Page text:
The French mathematician and astronomer Pierre Louis de Maupertuis (1698 –1759) and his 1736-37 expedition to Lapland to measure the shape of the Earth are well known in my home village, as it is the place where the most northern peak of his measurements is located. My childhood home is at the foot of this forest-covered hill, Kittisvaara, so I literally found this story on my back yard.
I was always fascinated by the heroic task the French scientists were able to carry out fighting against the extreme Arctic nature. These calculations of the Earth’s flattening ratio were groundbreaking in many ways. For example, they paved way for the introduction of the metric system later, and knowledge on the exact curvature of the Earth has also partly made possible our precise GPS tracking systems.
However, it was not until I came across the story of Christine Planström (1714 – end of 1780’s), at the time a young woman in Torneå, that the seeds of this opera started to grow in my mind. She met the expedition members in her provincial hometown, and apparently made an impression on Maupertuis, who wrote a love poem for her. After the Frenchmen had left Lapland, Christine decided to trace them in the almost impossibly distant Paris. The libretto thus revolves around geographical, social and emotional journeys that take Maupertuis and Christine on colliding courses with each other. He knows the gardens of Versailles. She knows the rapids of the Torne River. Can these two persons and two different worlds build a bridge of communication between each other?
In Lapland Maupertuis not only had to face the extremes of the northern wilderness, the cold and the dark of the winter and the summer’s ardent midnight sun, but also the extremes of his own nature. His mathematical discipline was challenged by something he was not prepared for: his emotions for Christine. The well-mannered man of the word threw the sensible young woman off her balance too, enough to make her embark on a life-changing journey. But in Paris their roles became reversed. It was now Christine who was the outsider.
Thematically, the opera deals with the issue of displaced identity. An individual is always anchored to community. Breaking this link can suppress an individual’s identity into constant reflection from an outsider’s position. How do we then communicate the essence of ourselves to someone who has no frame of reference to understand who we are and where we come from? How do we connect to things that are important to us when they are not in our reach? How do we remain true to ourselves?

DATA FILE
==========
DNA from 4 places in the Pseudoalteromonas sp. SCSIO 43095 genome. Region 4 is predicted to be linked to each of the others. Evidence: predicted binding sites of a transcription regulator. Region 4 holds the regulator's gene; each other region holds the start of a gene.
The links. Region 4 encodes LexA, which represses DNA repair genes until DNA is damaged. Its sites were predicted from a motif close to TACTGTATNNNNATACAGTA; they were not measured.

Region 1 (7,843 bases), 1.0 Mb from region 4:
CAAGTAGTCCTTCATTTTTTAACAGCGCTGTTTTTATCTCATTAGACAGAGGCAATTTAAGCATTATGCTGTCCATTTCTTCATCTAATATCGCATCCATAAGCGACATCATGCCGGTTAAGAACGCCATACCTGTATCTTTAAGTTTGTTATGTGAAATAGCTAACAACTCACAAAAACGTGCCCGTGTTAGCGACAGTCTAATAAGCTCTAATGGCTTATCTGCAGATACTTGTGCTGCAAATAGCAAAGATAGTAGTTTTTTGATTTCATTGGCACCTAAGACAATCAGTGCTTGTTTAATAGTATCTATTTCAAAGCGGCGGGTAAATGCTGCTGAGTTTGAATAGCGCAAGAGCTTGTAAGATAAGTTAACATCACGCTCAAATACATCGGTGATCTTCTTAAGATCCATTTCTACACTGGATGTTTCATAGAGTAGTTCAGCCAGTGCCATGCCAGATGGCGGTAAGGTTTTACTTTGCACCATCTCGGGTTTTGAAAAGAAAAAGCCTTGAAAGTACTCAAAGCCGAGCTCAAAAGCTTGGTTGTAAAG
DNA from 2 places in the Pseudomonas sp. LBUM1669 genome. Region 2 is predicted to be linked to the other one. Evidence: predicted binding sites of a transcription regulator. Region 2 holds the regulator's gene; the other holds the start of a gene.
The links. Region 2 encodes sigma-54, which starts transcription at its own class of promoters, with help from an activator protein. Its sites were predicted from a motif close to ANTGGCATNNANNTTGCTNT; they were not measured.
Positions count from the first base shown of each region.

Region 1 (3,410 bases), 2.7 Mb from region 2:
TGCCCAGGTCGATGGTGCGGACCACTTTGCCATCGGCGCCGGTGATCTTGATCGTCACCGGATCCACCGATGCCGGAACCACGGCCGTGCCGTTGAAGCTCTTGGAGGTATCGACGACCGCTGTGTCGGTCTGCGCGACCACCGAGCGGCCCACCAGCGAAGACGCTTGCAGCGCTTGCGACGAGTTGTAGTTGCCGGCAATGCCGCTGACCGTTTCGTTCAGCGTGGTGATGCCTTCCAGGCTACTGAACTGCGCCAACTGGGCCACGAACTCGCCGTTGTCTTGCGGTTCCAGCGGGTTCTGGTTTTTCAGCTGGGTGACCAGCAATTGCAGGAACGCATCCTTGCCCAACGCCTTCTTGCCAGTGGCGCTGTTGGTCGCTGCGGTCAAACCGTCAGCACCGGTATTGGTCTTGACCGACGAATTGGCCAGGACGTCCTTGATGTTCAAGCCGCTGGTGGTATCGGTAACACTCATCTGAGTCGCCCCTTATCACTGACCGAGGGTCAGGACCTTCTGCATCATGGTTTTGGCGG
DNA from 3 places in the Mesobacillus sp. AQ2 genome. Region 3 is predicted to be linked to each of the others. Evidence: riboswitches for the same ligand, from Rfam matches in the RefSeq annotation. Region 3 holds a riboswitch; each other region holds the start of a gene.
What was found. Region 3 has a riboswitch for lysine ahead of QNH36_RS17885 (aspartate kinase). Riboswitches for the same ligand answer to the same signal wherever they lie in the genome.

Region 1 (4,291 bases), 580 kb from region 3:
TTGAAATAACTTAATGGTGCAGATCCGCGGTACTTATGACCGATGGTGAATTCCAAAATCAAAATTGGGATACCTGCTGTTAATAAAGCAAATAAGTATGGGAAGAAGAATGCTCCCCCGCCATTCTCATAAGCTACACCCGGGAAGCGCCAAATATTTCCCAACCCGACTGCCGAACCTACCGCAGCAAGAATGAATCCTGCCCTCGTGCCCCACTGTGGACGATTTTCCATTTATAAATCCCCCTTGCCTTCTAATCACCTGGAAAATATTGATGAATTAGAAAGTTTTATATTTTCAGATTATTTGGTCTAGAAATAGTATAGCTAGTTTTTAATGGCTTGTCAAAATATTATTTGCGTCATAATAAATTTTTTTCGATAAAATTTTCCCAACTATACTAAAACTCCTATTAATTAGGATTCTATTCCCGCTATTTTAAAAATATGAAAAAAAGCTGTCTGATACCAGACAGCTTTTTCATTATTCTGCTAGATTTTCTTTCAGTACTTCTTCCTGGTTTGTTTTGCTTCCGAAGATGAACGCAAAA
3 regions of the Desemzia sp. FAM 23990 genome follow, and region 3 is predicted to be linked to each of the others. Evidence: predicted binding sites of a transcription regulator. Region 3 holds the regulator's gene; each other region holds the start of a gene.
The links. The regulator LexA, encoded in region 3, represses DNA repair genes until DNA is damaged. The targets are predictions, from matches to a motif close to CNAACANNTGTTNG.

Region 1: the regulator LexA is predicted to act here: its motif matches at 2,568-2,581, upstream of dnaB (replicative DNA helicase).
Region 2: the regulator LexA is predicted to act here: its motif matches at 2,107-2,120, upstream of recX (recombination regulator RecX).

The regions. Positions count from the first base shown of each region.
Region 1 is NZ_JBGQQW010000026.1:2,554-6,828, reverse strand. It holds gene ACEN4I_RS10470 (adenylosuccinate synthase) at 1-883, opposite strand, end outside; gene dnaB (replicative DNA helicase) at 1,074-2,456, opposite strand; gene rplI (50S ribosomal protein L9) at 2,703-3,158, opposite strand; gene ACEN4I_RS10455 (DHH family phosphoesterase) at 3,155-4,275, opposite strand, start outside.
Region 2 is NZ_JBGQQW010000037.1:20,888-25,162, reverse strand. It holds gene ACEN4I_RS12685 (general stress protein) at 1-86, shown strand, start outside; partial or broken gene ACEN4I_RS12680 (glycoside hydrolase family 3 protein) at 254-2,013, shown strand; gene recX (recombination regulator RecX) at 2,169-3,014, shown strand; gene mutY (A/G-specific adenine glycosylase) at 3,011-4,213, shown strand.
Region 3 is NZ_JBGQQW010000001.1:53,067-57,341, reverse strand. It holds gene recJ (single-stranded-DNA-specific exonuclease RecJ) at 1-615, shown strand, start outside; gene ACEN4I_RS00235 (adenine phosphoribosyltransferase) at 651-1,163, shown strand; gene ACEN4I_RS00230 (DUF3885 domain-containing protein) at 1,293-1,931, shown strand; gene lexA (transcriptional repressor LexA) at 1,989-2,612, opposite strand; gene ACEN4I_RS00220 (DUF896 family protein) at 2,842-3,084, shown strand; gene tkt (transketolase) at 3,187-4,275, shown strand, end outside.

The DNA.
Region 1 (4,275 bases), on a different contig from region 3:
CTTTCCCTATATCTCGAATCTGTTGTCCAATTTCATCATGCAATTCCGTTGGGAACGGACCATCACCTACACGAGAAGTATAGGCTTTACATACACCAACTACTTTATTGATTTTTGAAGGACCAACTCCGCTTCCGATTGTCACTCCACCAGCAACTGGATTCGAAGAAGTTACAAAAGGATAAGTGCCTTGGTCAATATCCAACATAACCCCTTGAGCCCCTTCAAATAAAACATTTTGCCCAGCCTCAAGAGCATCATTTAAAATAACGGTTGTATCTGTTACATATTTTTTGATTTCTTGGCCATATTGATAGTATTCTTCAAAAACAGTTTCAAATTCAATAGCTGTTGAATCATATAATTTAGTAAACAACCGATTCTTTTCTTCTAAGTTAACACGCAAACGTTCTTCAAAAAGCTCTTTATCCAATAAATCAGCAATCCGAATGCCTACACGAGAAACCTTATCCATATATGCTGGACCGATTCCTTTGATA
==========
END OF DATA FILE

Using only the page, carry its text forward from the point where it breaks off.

The characters of Maupertuis and Christine are being examined through these questions. Maupertuis was perhaps able to probe the North safely from inside the bubble of his expedition, but Christine had to give up her family, her culture, her religion and her language when she ventured after him. Maupertuis was not willing to put anything ahead of his science, whereas Christine put everything at stake in pursuit of communication through love. His tragedy was that he was not able to deal with the raw power of emotions; hers, in turn, that she trusted her heart blindly.
Kettling Christine wanders alone in the northern nature. She is in her element. The universe is hers.
Nous quittons nos iris Maupertuis arrives in Torneå by boat. The journey has been exhausting. He already longs back for Paris.
Un citron ou une mandarin Maupertuis meets Christine for the first time. He spins her head with French manners and a lesson in trigonometry.
Arc-en-ciel triple Maupertuis is immersed in his calculations. The Lappish nature seems alien to him. An exceptional phenomenon, a triple rainbow, distracts him from his work. He is overwhelmed, but soon regains his scientific approach.
Kom låtom oss på jorden Life in the rugged north is hard. Christine finds her strength to survive in her belief and in nature.
La zone brûlante Maupertuis composes a love poem to Christine. Flattered by it, she begins to learn French.
Voyage Maupertuis embarks on a sea journey back to France. Christine feels the pull of her heart. She decides to follow him.
Paris The rules of social conduct in Paris are different from those in Lapland. Christine makes her best to adapt, but she doesn’t quite know how.
Les potins The woman of the cold North becomes the hottest fascination in town, but sordid rumours of the real reason behind the Lappish girl’s arrival in Paris start to get louder.
La sauvage Maupertuis is annoyed by he gossip. He tries to silence them by boasting with his achievements. Christine is offended by the way he treats her. Tension between them leads to confrontation.
Arc-en-ciel triple (reprise) Maupertuis abandons the tricky world of courtship and returns to the one lasting love of his life, mathematics.
Kom låtom oss på jorden (reprise) Christine retreats to a monastery. A part of Lapland still remains with her.
Photos © Axel Labrette.